For a plant that usually lurks beside rivers and canals, the Giant Hogweed has been doing rather well lately at making itself famous. The news in the UK has been carrying several lurid stories about the burns suffered by children after coming into contact with it. So it seems a good time to present a photo essay of my past images of what one tabloid called the ‘Horror Weed from Hell’.
The Giant Hogweed was introduced into the UK from Central Asia in the late 19th century as a curiosity. It soon spread its seed beyond the gardens of Victorian horticulturalists, and is now to be found across the whole country, often by water. Touching the plant, which has a highly toxic sap, can leave the skin sensitive to sunlight, result in painful blistering. Because of this, it is regarded as a serious health hazard and some people would like to see it wiped out.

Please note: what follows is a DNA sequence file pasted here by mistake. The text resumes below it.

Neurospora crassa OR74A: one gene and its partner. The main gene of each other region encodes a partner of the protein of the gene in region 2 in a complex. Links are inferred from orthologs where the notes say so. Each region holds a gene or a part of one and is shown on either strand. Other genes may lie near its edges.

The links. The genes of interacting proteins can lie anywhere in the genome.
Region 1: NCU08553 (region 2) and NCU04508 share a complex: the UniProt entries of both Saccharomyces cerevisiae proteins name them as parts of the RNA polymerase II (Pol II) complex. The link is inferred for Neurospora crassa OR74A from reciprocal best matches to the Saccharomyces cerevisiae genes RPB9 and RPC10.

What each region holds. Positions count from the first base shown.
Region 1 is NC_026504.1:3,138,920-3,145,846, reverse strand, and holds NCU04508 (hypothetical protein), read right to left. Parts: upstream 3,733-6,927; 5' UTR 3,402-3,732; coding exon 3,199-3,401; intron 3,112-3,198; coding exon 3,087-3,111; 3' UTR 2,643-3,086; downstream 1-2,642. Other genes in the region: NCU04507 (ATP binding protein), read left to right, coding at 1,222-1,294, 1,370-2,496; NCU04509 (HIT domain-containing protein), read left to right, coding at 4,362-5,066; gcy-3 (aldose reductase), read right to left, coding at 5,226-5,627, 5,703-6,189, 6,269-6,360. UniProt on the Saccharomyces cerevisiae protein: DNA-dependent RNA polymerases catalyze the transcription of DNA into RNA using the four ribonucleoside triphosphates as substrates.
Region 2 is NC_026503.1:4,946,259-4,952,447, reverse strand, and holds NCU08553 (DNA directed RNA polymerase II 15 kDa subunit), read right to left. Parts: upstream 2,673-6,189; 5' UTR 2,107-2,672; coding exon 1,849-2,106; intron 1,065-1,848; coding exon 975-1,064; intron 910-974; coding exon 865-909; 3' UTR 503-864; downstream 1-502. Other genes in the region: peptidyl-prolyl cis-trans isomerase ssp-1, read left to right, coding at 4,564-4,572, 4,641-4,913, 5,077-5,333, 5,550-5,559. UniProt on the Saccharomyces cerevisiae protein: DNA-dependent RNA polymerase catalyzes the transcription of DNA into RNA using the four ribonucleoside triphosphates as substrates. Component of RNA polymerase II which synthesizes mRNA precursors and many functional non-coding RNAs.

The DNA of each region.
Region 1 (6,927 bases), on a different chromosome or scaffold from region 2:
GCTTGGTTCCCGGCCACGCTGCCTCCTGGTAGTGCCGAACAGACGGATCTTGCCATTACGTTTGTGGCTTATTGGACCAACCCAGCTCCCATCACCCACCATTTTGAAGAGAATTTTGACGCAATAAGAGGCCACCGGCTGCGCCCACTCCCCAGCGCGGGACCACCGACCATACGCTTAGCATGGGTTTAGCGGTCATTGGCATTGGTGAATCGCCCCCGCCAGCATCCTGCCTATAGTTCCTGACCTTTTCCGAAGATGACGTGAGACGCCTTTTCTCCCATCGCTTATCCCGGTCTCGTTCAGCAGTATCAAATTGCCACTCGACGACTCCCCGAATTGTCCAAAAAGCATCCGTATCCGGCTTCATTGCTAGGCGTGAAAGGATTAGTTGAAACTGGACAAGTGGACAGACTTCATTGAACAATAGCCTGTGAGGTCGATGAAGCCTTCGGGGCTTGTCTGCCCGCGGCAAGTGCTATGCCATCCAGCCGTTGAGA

But…the Giant Hogweed is only present in Britain because humans introduced it here. It’s just doing what any plant species does – trying to spread its seeds as far as it can. Rather than fearing it, maybe we could learn how to be careful around it. It may be an invader but we brought it here. Perhaps we should learn to live with a guest we invited?
The Pod Opens
An Alien in the City
The Hogweeds Gather
Seeding the Air
The Day of the Giant Hogweed